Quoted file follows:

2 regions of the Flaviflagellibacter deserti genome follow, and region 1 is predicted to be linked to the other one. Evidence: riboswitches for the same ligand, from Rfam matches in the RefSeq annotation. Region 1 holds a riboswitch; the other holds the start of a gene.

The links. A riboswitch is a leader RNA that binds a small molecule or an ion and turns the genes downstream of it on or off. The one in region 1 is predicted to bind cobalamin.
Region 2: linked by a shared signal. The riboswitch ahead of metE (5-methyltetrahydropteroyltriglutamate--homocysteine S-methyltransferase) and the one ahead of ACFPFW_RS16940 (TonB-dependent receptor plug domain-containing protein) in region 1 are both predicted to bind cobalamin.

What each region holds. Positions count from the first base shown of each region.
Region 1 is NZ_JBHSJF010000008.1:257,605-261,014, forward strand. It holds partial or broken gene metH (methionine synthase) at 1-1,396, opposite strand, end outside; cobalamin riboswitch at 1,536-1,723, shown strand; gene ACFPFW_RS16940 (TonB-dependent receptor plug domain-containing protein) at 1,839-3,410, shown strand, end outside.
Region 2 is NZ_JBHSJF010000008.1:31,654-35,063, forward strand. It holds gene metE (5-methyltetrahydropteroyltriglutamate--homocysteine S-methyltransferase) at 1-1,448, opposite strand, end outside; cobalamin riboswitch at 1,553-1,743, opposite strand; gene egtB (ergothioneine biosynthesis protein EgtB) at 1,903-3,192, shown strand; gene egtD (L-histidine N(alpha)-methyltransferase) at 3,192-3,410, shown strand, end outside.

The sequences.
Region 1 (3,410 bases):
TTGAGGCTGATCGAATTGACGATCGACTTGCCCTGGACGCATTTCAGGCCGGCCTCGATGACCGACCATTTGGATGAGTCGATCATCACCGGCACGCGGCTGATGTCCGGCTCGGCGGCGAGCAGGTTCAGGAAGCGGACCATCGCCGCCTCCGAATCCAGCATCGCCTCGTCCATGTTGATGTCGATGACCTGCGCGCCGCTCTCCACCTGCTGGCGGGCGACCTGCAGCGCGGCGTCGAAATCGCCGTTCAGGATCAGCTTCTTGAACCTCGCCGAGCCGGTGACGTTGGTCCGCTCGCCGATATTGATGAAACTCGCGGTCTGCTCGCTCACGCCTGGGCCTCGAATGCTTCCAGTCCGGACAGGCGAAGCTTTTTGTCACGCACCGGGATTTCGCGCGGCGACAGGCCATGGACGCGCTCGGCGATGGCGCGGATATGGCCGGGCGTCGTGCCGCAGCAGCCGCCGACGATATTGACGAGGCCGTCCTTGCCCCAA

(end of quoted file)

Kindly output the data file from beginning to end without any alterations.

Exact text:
2 regions of the Flaviflagellibacter deserti genome follow, and region 1 is predicted to be linked to the other one. Evidence: riboswitches for the same ligand, from Rfam matches in the RefSeq annotation. Region 1 holds a riboswitch; the other holds the start of a gene.

The links. A riboswitch is a leader RNA that binds a small molecule or an ion and turns the genes downstream of it on or off. The one in region 1 is predicted to bind cobalamin.
Region 2: linked by a shared signal. The riboswitch ahead of metE (5-methyltetrahydropteroyltriglutamate--homocysteine S-methyltransferase) and the one ahead of ACFPFW_RS16940 (TonB-dependent receptor plug domain-containing protein) in region 1 are both predicted to bind cobalamin.

What each region holds. Positions count from the first base shown of each region.
Region 1 is NZ_JBHSJF010000008.1:257,605-261,014, forward strand. It holds partial or broken gene metH (methionine synthase) at 1-1,396, opposite strand, end outside; cobalamin riboswitch at 1,536-1,723, shown strand; gene ACFPFW_RS16940 (TonB-dependent receptor plug domain-containing protein) at 1,839-3,410, shown strand, end outside.
Region 2 is NZ_JBHSJF010000008.1:31,654-35,063, forward strand. It holds gene metE (5-methyltetrahydropteroyltriglutamate--homocysteine S-methyltransferase) at 1-1,448, opposite strand, end outside; cobalamin riboswitch at 1,553-1,743, opposite strand; gene egtB (ergothioneine biosynthesis protein EgtB) at 1,903-3,192, shown strand; gene egtD (L-histidine N(alpha)-methyltransferase) at 3,192-3,410, shown strand, end outside.

The sequences.
Region 1 (3,410 bases):
TTGAGGCTGATCGAATTGACGATCGACTTGCCCTGGACGCATTTCAGGCCGGCCTCGATGACCGACCATTTGGATGAGTCGATCATCACCGGCACGCGGCTGATGTCCGGCTCGGCGGCGAGCAGGTTCAGGAAGCGGACCATCGCCGCCTCCGAATCCAGCATCGCCTCGTCCATGTTGATGTCGATGACCTGCGCGCCGCTCTCCACCTGCTGGCGGGCGACCTGCAGCGCGGCGTCGAAATCGCCGTTCAGGATCAGCTTCTTGAACCTCGCCGAGCCGGTGACGTTGGTCCGCTCGCCGATATTGATGAAACTCGCGGTCTGCTCGCTCACGCCTGGGCCTCGAATGCTTCCAGTCCGGACAGGCGAAGCTTTTTGTCACGCACCGGGATTTCGCGCGGCGACAGGCCATGGACGCGCTCGGCGATGGCGCGGATATGGCCGGGCGTCGTGCCGCAGCAGCCGCCGACGATATTGACGAGGCCGTCCTTGCCCCAA